But how does each generation learn our expectation and demands? In a just culture, safety has to be a shared responsibility. Mistakes aren’t covered up: they’re identified, they addressed and they are fixed. You’ve heard a lot about mentoring over the last couple of years, and I’m a big believer in that approach. Let’s face it: the more years you have on the job, the more you’ve experienced. Been there, done that. That phrase isn’t to be taken lightly. The smart young ones among us really need to push us to share our secrets. Don’t just learn the ropes, master the ropes. Talk to the men and women with years of experience under their belts, and learn that the tricks of the trade aren’t really tricks at all. There’s a right way and a wrong way, and to make it in this business, you’ve got to know the difference between the two.
So my challenge goes to two groups of people. To the new kids on the block, learn what you can while you can. When you see a craftsman, watch, listen and learn. Ask questions. Find out the how … and more importantly, the why. You are working with living, breathing, walking, talking examples of how to get it done. And they enjoy nothing more than talking about their craft. There’s nothing quite like the opportunity to learn from the person who actually wrote the book you’re trying to read.
To those who’ve been around the block a time or two, I’m making a personal plea to ask you to become a mentor. If you’re not mentoring, you’re cheating the next generation of the nuggets that make this system the safest in the history of the world. We are safe because you are safe. I’m just asking you to teach the next generation what you did to lay that foundation of safety.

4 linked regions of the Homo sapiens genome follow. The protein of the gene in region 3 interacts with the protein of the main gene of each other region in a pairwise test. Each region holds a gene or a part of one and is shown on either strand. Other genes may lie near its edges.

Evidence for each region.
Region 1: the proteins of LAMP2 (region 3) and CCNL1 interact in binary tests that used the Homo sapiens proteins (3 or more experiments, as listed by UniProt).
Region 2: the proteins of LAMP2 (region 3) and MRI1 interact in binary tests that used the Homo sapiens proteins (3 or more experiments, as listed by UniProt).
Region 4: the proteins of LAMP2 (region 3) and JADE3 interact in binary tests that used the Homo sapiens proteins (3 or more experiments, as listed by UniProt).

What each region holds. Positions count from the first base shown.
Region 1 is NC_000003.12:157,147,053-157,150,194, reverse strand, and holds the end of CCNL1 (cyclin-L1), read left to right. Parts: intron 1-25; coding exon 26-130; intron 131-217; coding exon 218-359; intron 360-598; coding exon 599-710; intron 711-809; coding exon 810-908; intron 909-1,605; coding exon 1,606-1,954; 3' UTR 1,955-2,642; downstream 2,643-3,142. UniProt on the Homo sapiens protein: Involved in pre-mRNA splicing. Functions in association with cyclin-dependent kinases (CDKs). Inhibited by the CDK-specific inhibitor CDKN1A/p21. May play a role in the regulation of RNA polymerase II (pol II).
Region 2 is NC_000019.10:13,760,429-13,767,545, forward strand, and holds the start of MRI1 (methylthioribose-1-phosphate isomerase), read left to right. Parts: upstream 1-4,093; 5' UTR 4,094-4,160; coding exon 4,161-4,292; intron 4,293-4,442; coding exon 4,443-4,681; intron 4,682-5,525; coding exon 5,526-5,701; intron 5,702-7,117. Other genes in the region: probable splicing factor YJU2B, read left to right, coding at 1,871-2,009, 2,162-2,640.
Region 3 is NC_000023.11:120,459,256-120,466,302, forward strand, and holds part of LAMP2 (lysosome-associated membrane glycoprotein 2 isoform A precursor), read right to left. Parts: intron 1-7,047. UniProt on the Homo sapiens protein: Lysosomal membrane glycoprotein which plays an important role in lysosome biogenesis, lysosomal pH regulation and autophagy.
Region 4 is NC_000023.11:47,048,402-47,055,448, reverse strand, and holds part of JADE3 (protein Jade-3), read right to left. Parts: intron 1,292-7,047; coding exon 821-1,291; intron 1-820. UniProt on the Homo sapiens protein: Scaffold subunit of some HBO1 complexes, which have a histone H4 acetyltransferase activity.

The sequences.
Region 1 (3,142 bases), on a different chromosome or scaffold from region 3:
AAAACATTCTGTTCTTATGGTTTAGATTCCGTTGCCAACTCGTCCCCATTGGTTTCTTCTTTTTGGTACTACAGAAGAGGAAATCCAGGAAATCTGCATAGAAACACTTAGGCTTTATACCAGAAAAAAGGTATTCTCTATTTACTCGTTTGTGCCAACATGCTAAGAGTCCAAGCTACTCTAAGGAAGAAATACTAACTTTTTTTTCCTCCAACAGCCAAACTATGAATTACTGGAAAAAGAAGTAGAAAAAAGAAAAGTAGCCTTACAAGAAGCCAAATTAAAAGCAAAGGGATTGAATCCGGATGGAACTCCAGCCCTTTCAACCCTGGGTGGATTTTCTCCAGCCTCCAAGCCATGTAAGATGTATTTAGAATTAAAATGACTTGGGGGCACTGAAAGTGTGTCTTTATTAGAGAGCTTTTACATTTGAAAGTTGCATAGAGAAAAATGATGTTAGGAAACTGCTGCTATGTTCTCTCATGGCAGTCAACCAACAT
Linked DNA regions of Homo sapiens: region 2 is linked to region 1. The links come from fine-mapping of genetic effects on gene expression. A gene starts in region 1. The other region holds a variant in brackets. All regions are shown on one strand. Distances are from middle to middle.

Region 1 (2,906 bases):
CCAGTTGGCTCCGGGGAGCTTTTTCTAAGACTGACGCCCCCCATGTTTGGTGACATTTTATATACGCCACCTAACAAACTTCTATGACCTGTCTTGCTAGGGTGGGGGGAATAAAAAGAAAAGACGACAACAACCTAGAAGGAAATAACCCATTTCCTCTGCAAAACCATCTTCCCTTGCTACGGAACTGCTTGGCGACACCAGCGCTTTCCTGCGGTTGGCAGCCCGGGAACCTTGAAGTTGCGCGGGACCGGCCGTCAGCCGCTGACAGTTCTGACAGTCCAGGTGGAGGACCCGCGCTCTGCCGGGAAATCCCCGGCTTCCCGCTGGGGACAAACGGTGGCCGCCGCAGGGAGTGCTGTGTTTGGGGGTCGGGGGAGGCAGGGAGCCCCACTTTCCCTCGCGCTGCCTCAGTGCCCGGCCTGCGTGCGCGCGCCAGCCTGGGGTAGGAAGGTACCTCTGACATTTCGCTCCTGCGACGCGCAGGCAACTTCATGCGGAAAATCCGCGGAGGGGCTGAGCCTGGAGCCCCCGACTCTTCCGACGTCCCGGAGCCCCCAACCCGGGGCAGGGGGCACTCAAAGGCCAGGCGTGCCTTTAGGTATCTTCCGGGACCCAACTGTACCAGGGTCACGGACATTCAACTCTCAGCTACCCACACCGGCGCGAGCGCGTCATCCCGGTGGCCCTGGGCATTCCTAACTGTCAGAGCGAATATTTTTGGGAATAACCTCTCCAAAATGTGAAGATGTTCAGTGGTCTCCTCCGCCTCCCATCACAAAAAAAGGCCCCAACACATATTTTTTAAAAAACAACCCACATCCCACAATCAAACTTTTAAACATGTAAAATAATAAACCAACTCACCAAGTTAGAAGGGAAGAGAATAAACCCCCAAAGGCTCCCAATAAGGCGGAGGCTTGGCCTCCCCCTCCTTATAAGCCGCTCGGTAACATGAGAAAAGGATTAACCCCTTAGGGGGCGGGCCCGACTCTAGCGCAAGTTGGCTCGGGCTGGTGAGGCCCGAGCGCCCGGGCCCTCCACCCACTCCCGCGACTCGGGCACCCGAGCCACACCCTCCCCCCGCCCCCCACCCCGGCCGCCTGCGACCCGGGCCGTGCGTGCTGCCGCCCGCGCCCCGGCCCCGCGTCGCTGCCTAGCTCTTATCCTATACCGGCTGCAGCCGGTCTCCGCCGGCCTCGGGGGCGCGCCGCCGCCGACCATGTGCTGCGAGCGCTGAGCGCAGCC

I think this all comes down to something called aviation citizenship. Having the right attitude is as important as having the right training. Aviation citizenship involves recognizing your limitations, knowing when you’re fatigued. You have to have an awareness of self … especially in the human-machine environment. As a business, we’ve got to know our limits and stay there. What we can’t have is people who just aren’t paying attention. People too eager to check the box rather than check to see what’s inside a box. Complacency kills, it’s that simple. As professionals, we can’t let it happen.
We know, for example, that training has a shelf life. If too much time passes between intervals, you’re off your game. Mistakes are sure to follow the complacency that’s bound to set in. And there’s also the potential to fall into thinking that advances in technology will shore up the gap in training. That kind of thinking isn’t just wrong, it’s potentially fatal.
While automation makes us safer, and it’s a tremendous tool for safety, it is not now nor do I ever think it will be a substitute for technical training. And technical training is no substitute for the situational awareness you need to carry with you on the job. Not just in the cockpit, but in the hangar, in the cabin, in the galley, under the cowling. And we can help each other … not in a punitive way … but in the spirit of making sure that everybody is keeping an eye out for everyone else. A just culture allows this, and it helps us to better understand the risks we face.
In closing, let me underscore a point that you will hear many times throughout these sessions: Safety needs to be the bottom line at every turn, in everything we do. As professionals, we know that there are no shortcuts, no quick fixes … especially when it comes to safety. It’s only through the constant and continuous pursuit of professionalism – the very thing we need to make safety a reflex – that gets us there and keeps us there. Enjoy WATS 2013. Thank you.